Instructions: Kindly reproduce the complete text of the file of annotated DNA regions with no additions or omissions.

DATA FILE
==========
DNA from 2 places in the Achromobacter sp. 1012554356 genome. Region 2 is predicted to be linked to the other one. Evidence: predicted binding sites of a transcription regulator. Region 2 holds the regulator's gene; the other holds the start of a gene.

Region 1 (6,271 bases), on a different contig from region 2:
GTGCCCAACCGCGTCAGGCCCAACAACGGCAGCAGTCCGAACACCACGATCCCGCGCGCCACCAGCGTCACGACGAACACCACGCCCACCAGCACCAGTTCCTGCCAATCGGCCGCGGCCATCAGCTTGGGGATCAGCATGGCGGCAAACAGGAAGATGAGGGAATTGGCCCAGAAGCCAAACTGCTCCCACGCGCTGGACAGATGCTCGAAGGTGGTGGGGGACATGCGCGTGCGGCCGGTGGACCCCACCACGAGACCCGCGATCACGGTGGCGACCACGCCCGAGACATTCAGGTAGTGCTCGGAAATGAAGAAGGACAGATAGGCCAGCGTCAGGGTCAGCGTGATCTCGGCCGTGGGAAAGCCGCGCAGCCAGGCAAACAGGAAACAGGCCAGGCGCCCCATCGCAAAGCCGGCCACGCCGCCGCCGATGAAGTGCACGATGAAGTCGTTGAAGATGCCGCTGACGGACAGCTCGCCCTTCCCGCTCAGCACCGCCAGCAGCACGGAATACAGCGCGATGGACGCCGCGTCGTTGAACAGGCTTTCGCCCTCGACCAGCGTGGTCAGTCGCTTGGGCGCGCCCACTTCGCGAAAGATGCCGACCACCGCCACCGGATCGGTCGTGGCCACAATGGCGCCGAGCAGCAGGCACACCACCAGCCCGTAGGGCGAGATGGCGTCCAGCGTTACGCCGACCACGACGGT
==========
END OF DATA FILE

DNA from 2 places in the Achromobacter sp. 1012554356 genome. Region 2 is predicted to be linked to the other one. Evidence: predicted binding sites of a transcription regulator. Region 2 holds the regulator's gene; the other holds the start of a gene.

Region 1 (6,271 bases), on a different contig from region 2:
GTGCCCAACCGCGTCAGGCCCAACAACGGCAGCAGTCCGAACACCACGATCCCGCGCGCCACCAGCGTCACGACGAACACCACGCCCACCAGCACCAGTTCCTGCCAATCGGCCGCGGCCATCAGCTTGGGGATCAGCATGGCGGCAAACAGGAAGATGAGGGAATTGGCCCAGAAGCCAAACTGCTCCCACGCGCTGGACAGATGCTCGAAGGTGGTGGGGGACATGCGCGTGCGGCCGGTGGACCCCACCACGAGACCCGCGATCACGGTGGCGACCACGCCCGAGACATTCAGGTAGTGCTCGGAAATGAAGAAGGACAGATAGGCCAGCGTCAGGGTCAGCGTGATCTCGGCCGTGGGAAAGCCGCGCAGCCAGGCAAACAGGAAACAGGCCAGGCGCCCCATCGCAAAGCCGGCCACGCCGCCGCCGATGAAGTGCACGATGAAGTCGTTGAAGATGCCGCTGACGGACAGCTCGCCCTTCCCGCTCAGCACCGCCAGCAGCACGGAATACAGCGCGATGGACGCCGCGTCGTTGAACAGGCTTTCGCCCTCGACCAGCGTGGTCAGTCGCTTGGGCGCGCCCACTTCGCGAAAGATGCCGACCACCGCCACCGGATCGGTCGTGGCCACAATGGCGCCGAGCAGCAGGCACACCACCAGCCCGTAGGGCGAGATGGCGTCCAGCGTTACGCCGACCACGACGGT